12. 13. DVD drive speeds Drive speed Data rate ~Write time (min) (Mbit/s) (MB/s) (MiB/s) SL DL 1× 11.08 1.39 1.32 57 103 2× 22.16 2.77 2.64 28 51 2.4× 26.59 3.32 3.17 24 43 2.6× 28.81 3.60 3.43 22 40 4× 44.32 5.54 5.28 14 26 6× 66.48 8.31 7.93 9 17 8× 88.64 11.08 10.57 7 13 10× 110.80 13.85 13.21 6 10 12× 132.96 16.62 15.85 5 9 16× 177.28 22.16 21.13 4 6 18× 199.44 24.93 23.78 3 6 20× 221.60 27.70 26.42 3 5 22× 243.76 30.47 29.06 3 5 24× 265.92 33.24 31.70 2 4
  13. 14. DVD Players <ul><li>A DVD player is very similar to a CD player. It has a laser assembly that shines the laser beam onto the surface of the disc to read the pattern of bumps. </li></ul><ul><li>The drive consists of three fundamental components: </li></ul><ul><ul><li>A drive motor  to spin the disc; It  is precisely controlled to rotate between 200 and 500 rpm, depending on which track is being read. </li></ul></ul><ul><ul><li>A laser and a lens system  to focus in on the bumps and read them - The light from this laser has a smaller wavelength (640 nanometers) than the light from the laser in a CD player (780 nanometers), which allows the DVD laser to focus on the smaller DVD pits. </li></ul></ul><ul><ul><li>A tracking mechanism  that can move the laser assembly so the laser beam can follow the spiral track - The tracking system has to be able to move the laser at micron resolutions. </li></ul></ul>
  14. 15. As the laser moves outward from the center of the disc, the bumps move past the laser at an increasing speed.
  15. 16. Special DVDs
  16. 17. DVD-ROM <ul><li>Digital Versatile Disc-Read Only Memory, or  DVD-ROM , is a media storage disk that closely resembles a CD or compact disk. The major difference is that the DVD-ROM is formatted to hold far more data. DVD-ROM refers to a read-only disc, or a disc that cannot be written over. </li></ul><ul><li>Capacity: </li></ul><ul><li>Single-sided single-layer disc — 4.38 GB </li></ul><ul><li>Single-sided double-layer disc — 7.95 GB </li></ul><ul><li>Double-sided single-layer disc — 8.75 GB </li></ul><ul><li>Double-sided double-layer disc — 15.9 GB </li></ul>
  17. 18. DVD-RAM <ul><li>DVD-RAM  (DVD – Random Access Memory) is a disc specification presented in 1996 by the DVD Forum. DVD-RAM media have been used in computers as well as camcorders and personal video recorders since 1998. </li></ul><ul><li>The on-disc structure of DVD-RAM is closely related to hard disk and floppy disk technology, as it stores data in concentric tracks. DVD-RAMs can be accessed just like a hard or floppy disk and usually without any special software. </li></ul>
  18. 19. <ul><li>Physically smaller, 80 mm in diameter, DVD-RAM discs also exist with a capacity of 1.46 GB for a single-sided disc and 2.8 GB for a double-sided disk. </li></ul><ul><li>DVD-RAMs were originally solely sold in cartridges; recent DVD recorders can work with discs either with or without cartridge. </li></ul>A DVD-RAM Type 2
  19. 20. <ul><li>Advantages </li></ul><ul><li>Long life — without physical damage, data is retained for an estimated 30 years. For this reason, it is used for archival storage of data. </li></ul><ul><li>Can be rewritten over 100,000 times for the lowest write speed discs. </li></ul><ul><li>Reliable writing of discs. </li></ul><ul><li>DVD-burning software may not be required — discs can be used and accessed like a removable hard disk.  </li></ul><ul><li>Very fast access of small files on the disc. </li></ul><ul><li>Small 2 KB disc block size wastes less space when writing small files. </li></ul><ul><li>Disadvantages </li></ul><ul><li>Media unavailability: Lower popularity of the format makes blank media harder to find at stores. </li></ul><ul><li>High-speed media unavailability: Higher media cost. </li></ul><ul><li>Less compatibility than DVD+RW and DVD-RW, despite predating both formats. </li></ul>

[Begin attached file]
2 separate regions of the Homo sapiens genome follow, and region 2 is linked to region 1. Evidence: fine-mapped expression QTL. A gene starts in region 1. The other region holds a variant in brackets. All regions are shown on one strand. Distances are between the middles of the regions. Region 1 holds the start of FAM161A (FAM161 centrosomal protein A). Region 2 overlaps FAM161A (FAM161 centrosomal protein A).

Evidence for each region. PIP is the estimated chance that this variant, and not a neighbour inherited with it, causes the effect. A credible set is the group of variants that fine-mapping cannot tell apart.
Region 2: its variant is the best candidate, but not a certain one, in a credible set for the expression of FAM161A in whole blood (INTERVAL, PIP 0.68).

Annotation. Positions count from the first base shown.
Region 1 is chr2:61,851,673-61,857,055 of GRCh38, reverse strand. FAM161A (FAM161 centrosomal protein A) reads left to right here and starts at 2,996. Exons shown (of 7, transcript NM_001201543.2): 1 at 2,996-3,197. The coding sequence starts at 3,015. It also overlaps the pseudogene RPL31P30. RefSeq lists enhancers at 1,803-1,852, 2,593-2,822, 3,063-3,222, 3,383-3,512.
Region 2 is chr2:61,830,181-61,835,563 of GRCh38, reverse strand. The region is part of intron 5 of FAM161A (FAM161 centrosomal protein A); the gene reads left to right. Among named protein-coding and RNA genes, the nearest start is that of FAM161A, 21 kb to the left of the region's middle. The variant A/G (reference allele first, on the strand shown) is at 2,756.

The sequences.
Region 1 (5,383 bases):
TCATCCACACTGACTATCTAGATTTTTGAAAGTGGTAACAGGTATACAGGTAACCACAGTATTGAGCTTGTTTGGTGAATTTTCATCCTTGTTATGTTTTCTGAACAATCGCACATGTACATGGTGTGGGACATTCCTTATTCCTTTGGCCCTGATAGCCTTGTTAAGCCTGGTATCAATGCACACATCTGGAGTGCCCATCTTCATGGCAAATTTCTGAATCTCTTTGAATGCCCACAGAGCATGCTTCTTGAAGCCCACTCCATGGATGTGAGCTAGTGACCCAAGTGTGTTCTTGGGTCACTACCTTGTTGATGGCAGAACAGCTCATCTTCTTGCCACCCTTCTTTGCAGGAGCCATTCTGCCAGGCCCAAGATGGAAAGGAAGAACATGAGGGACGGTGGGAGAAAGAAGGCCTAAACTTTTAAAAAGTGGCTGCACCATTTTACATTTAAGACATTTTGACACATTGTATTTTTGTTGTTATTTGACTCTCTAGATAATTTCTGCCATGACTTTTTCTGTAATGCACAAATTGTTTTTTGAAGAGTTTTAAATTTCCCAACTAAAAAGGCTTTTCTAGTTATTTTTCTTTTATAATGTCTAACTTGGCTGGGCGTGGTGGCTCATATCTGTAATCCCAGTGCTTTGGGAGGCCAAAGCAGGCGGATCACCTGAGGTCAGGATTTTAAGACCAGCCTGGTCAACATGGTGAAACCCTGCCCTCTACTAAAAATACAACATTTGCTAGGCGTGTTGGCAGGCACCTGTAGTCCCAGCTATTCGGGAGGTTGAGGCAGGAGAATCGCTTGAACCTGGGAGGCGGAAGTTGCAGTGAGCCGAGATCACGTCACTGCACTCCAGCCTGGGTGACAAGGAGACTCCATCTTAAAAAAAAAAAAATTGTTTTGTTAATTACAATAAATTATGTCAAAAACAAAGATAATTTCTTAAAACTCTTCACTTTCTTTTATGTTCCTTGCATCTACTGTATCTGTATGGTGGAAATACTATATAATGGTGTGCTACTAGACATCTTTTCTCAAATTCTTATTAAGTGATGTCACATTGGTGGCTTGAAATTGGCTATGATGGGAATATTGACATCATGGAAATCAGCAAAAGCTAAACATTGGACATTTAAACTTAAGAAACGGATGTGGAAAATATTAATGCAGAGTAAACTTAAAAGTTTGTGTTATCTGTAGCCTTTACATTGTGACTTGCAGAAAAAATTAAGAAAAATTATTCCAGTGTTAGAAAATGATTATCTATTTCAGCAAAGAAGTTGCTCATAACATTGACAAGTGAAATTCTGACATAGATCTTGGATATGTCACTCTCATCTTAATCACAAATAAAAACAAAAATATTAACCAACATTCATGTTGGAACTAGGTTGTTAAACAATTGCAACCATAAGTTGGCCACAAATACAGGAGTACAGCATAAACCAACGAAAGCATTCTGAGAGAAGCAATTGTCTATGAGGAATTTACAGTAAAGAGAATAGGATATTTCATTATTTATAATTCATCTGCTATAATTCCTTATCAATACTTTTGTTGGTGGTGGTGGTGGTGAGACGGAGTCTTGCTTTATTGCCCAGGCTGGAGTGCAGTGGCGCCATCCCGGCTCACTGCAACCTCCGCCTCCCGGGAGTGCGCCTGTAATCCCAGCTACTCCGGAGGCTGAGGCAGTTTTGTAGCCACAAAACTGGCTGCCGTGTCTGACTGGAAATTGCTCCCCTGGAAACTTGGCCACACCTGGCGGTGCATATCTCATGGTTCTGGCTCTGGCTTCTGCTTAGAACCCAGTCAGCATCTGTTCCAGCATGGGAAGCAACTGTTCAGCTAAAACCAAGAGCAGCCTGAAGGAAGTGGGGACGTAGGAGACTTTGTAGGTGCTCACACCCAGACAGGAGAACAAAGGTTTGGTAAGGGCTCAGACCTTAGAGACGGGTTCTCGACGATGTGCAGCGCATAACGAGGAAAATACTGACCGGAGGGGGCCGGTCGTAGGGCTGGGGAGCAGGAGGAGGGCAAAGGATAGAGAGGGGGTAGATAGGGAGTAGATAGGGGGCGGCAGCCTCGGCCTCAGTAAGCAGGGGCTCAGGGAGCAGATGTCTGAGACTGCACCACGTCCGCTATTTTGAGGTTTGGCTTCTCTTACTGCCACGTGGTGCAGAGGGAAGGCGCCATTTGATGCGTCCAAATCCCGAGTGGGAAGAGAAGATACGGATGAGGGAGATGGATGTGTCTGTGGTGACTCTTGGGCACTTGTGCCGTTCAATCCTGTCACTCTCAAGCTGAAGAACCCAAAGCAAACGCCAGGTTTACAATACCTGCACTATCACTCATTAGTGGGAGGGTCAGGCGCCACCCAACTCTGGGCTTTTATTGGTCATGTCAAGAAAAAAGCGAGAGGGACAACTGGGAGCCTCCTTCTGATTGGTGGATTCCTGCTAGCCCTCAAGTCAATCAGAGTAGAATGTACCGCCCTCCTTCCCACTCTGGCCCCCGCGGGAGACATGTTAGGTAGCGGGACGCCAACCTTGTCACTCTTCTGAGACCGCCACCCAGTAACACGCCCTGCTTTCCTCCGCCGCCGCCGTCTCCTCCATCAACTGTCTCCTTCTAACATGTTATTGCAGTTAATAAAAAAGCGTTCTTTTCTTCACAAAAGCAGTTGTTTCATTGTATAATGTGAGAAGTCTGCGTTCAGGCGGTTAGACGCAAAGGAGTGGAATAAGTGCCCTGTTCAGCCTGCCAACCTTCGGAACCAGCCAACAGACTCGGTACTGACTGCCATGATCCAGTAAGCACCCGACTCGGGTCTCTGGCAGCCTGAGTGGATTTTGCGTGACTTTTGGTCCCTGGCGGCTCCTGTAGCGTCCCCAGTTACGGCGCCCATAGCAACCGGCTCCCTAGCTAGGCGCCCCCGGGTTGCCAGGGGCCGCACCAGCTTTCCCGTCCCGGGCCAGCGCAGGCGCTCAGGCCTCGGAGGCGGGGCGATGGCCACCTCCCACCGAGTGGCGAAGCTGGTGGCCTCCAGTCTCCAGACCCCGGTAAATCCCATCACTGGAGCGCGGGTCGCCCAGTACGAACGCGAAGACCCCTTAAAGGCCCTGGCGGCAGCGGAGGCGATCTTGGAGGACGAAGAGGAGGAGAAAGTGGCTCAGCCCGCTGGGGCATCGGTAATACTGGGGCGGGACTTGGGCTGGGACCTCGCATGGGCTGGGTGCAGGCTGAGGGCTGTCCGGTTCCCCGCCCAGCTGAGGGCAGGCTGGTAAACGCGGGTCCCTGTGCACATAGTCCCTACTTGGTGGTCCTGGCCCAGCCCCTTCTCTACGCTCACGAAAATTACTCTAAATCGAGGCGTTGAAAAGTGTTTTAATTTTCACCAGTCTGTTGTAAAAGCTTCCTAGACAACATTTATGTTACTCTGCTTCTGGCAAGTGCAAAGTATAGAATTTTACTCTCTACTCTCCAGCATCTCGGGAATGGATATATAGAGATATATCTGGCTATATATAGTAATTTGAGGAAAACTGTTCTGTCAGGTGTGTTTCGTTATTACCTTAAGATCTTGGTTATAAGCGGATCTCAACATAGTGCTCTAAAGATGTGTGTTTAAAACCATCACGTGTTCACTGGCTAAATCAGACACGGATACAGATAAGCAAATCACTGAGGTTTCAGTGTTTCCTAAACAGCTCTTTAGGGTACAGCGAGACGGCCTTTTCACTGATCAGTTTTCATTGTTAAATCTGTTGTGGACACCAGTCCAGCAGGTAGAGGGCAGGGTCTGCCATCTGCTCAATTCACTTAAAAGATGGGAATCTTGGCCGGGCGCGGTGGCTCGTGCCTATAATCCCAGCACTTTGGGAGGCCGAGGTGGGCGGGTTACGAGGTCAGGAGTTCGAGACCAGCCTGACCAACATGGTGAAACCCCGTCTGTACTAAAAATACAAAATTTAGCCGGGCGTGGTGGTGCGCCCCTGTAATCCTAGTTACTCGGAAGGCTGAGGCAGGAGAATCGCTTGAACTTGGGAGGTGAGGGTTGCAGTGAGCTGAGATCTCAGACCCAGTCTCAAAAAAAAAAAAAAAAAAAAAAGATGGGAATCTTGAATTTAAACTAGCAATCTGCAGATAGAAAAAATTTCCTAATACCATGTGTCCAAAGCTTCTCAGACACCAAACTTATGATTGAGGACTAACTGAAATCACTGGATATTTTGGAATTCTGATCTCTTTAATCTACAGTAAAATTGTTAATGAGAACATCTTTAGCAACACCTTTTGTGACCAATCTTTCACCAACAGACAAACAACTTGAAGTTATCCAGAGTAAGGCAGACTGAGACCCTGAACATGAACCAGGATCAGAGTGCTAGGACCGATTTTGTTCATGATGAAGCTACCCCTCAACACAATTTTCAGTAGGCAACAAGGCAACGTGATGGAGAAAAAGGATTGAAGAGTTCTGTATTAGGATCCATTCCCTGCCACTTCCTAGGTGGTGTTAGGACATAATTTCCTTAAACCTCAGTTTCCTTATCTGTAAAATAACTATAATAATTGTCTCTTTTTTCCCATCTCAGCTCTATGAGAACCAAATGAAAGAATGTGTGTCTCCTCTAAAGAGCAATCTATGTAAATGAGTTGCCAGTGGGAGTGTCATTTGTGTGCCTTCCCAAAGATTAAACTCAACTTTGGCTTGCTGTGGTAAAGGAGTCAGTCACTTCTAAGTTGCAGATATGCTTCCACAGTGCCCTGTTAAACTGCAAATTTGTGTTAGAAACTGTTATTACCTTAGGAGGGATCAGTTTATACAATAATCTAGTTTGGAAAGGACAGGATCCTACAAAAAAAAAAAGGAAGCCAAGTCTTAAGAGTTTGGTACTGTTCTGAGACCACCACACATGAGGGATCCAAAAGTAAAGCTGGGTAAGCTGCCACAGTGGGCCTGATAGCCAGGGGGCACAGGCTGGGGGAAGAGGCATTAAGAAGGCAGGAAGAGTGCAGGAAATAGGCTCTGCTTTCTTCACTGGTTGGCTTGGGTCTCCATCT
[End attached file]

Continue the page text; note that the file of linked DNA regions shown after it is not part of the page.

20. 21. DVD-R <ul><li>DVD-R  is a DVD recordable format. The DVD-R format was developed by Pioneer in 1997. </li></ul><ul><li>Data on a DVD-R cannot be changed, whereas a DVD-RW (rewritable DVD) can be rewritten multiple (1000+) times. </li></ul>DVD capacity Disk Type Data sectors (2,048  B  each) Capacity bytes GB DVD-R (SL) 2,298,496 4,707,319,808 4.7 DVD+R  (SL) 2,295,104 4,700,372,992 4.7 DVD-R DL 4,171,712 8,543,666,176 8.5 DVD+R  DL 4,173,824 8,547,991,552 8.5 SL / DL – Single/Dual layer
  21. 22. Speed Drive speed Data rate (MB/s) Data rate (Mbit/s) Write time for single-layer DVD-R 1X 1.32 MB/s 10.56 Mbit/s 60 minute 2X 2.64 MB/s 21.12 Mbit/s 30 minutes (CLV) 4X 5.28 MB/s 42.24 Mbit/s 15 minutes (CLV) 8X 10.56 MB/s 84.48 Mbit/s 8 minutes (Z-CLV) 16X 21.12 MB/s 168.96 Mbit/s 5.75 minutes (CAV) 18X 23.76 MB/s 190.08 Mbit/s 5.5 minutes (CAV) 20X 26.40 MB/s 211.20 Mbit/s 5 minutes (CAV) 22X 29.04 MB/s 232.32 Mbit/s 4.5 minutes (CAV) 24x 31.68 MB/s 253.44 Mbit/s ~4.0 minutes (CAV)
  22. 23. DVD-R vs. DVD+R <ul><li>DVD+R has more robust error management system than DVD-R, allowing for more accurate writing to media independent of the quality of the media. </li></ul><ul><li>Session linking in DVD+R results in fewer damage in discs. </li></ul><ul><li>DVD-R use LPP (Land Pre Pit) system for tracking and speed control. While DVD+R uses an improved ADIP (ADdress In Pregroove) system which makes the ADIP system more accurate at higher speeds. </li></ul>
  23. 24. DVD-RW <ul><li>DVD-RW  disc is a rewritable optical disc with equal storage capacity to a DVD-R, typically 4.7 GB. The format was developed by Pioneer in November 1999. The smaller  Mini DVD-RW  holds 1.46 GB, with a diameter of 8 cm. </li></ul><ul><li>According to Pioneer, DVD-RW discs may be written to about 1,000 times before needing replacement. </li></ul><ul><li>DVD-RW discs are commonly used to store data in a non-volatile format, such as when creating backups or collections of files. </li></ul>
  24. 25. DVD+RW <ul><li>Similar to DVD-RW, is a rewriteable 4.7gb DVD disc. </li></ul><ul><li>DVD+RW, does have a couple of technical advantages — </li></ul><ul><ul><li>(1) lossless linking (which enables some editing after recording without a full erasure that DVD-RW requires), </li></ul></ul><ul><ul><li>(2) a special drag-and-drop file support on the desktop (otherwise known as DVD+MRW). </li></ul></ul><ul><li>Unfortunately, the DVD+RW disc type does not compare well with DVD-R as far as DVD playback compatibility. </li></ul>
  25. 26. DVD-Audio <ul><li>DVD-Audio  (commonly abbreviated as  DVD-A ) is a digital format for delivering high-fidelity audio content on a DVD. </li></ul><ul><li>The first discs entered the marketplace in 2000. </li></ul><ul><li>Compared to the CD, the much higher capacity DVD format enables the inclusion of either: </li></ul><ul><ul><li>Considerably more music (with respect to total running time and quantity of songs) or </li></ul></ul><ul><ul><li>Far higher audio quality, reflected by higher linear sampling rates and higher bit-per-sample resolution, and/or </li></ul></ul><ul><ul><li>Additional channels for spatial sound reproduction. </li></ul></ul>
  26. 27. DVD-Video <ul><li>DVD-Video  is a consumer video format used to store digital video on DVD discs, and is currently the dominant consumer video format in Asia, North America, Europe, and Australia. </li></ul><ul><li>It was first available for retail around 1997. </li></ul><ul><li>To record moving pictures, DVD-Video uses either MPEG-2 compression at up to 9.8 Mbit/s (9,800 kbit/s) or MPEG-1 compression at up to 1.856 Mbit/s (1,856 kbit/s). </li></ul>
  27. 28. END